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Blooms and flows: Effects of variable hydrology and management on reservoir water quality
  • Kristin Painter,
  • Jason J. Venkiteswaran,
  • Helen Baulch
Kristin Painter
University of Saskatchewan, University of Saskatchewan

Corresponding Author:kristin.painter@usask.ca

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Jason J. Venkiteswaran
Wilfrid Laurier University, Wilfrid Laurier University
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Helen Baulch
University of Saskatchewan, University of Saskatchewan
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Flow management has the potential to significantly affect water quality. Shallow lakes in arid regions are especially susceptible to flow management changes which can have important implications for the formation of cyanobacterial blooms. Here, we reveal water quality shifts across a gradient of managed source water inflow regimes. Using in situ monitoring data, we studied a seven-year time span during which inflows to a shallow, eutrophic drinking water reservoir transitioned from primarily natural landscape runoff (2014 to 2015) to managed flows from a larger upstream reservoir (Lake Diefenbaker; 2016 to 2020) and identified significant changes in cyanobacteria (as phycocyanin) using generalized additive models to classify cyanobacterial bloom formation. We then connected changes in water source with shifts in chemistry and the occurrence of cyanobacterial blooms using principal components analysis. Phycocyanin was greater in years with managed reservoir inflow from mesotrophic Lake Diefenbaker (2016 to 2020) but dissolved organic matter (DOM) and specific conductivity, important determinants of drinking water quality, were greatest in years when landscape runoff dominated lake water source (2014 to 2015). Most notably, despite changing rapidly, it took multiple years for lake water to return to a consistent and reduced level of DOM after managed inflows from upstream Lake Diefenbaker were resumed, an observation that underscores how resilience may be hindered by weak resistance to change and slow recovery. Environmental flows for water quality are rarely defined yet here it appears trade-offs exist between poor water quality via elevated conductivity and DOM, and higher bloom risk. Taken together, our findings have important implications for water managers who must protect water quality while adapting to projected hydroclimatic change.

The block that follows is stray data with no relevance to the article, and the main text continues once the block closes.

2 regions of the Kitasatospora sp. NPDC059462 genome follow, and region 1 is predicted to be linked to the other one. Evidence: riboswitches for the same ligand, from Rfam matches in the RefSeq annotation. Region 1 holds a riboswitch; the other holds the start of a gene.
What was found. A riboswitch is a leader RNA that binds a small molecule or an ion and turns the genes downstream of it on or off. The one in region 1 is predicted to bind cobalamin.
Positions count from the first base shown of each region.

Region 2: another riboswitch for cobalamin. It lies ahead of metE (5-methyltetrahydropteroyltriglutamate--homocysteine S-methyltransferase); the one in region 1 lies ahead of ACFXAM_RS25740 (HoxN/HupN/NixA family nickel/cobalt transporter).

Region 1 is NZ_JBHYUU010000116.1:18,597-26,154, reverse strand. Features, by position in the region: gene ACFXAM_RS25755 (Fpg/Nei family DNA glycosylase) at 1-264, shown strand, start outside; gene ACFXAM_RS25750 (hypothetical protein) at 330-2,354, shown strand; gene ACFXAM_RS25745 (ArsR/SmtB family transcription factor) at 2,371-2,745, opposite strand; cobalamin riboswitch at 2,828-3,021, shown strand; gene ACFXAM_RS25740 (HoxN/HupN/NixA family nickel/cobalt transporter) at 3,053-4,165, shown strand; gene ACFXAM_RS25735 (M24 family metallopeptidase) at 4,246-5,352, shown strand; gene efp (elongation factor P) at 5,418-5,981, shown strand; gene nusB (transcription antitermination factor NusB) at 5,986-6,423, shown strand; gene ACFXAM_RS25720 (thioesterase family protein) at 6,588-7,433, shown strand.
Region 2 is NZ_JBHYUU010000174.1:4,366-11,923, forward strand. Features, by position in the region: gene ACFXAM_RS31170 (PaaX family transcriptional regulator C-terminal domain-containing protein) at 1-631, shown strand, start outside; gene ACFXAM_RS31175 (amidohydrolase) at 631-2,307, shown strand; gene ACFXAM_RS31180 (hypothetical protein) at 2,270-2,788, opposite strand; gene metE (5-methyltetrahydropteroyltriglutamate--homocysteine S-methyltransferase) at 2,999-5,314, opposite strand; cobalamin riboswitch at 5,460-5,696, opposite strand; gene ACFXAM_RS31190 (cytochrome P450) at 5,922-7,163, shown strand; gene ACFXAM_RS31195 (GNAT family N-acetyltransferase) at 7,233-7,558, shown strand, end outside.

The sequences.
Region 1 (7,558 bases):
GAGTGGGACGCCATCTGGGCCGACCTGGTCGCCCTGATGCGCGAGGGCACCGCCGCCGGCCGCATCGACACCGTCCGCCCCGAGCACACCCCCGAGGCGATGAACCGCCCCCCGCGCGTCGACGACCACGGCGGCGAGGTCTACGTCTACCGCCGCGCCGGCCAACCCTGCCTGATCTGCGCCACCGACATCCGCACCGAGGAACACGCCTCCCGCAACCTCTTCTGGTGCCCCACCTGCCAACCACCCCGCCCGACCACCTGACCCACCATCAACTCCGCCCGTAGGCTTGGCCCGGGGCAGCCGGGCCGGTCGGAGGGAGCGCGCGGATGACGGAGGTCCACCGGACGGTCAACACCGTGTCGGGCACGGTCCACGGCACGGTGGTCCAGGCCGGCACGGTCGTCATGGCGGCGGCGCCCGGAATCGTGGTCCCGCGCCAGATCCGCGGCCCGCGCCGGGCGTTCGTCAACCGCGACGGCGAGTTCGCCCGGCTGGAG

Mar 2023Published in Ecosphere volume 14 issue 3. 10.1002/ecs2.4472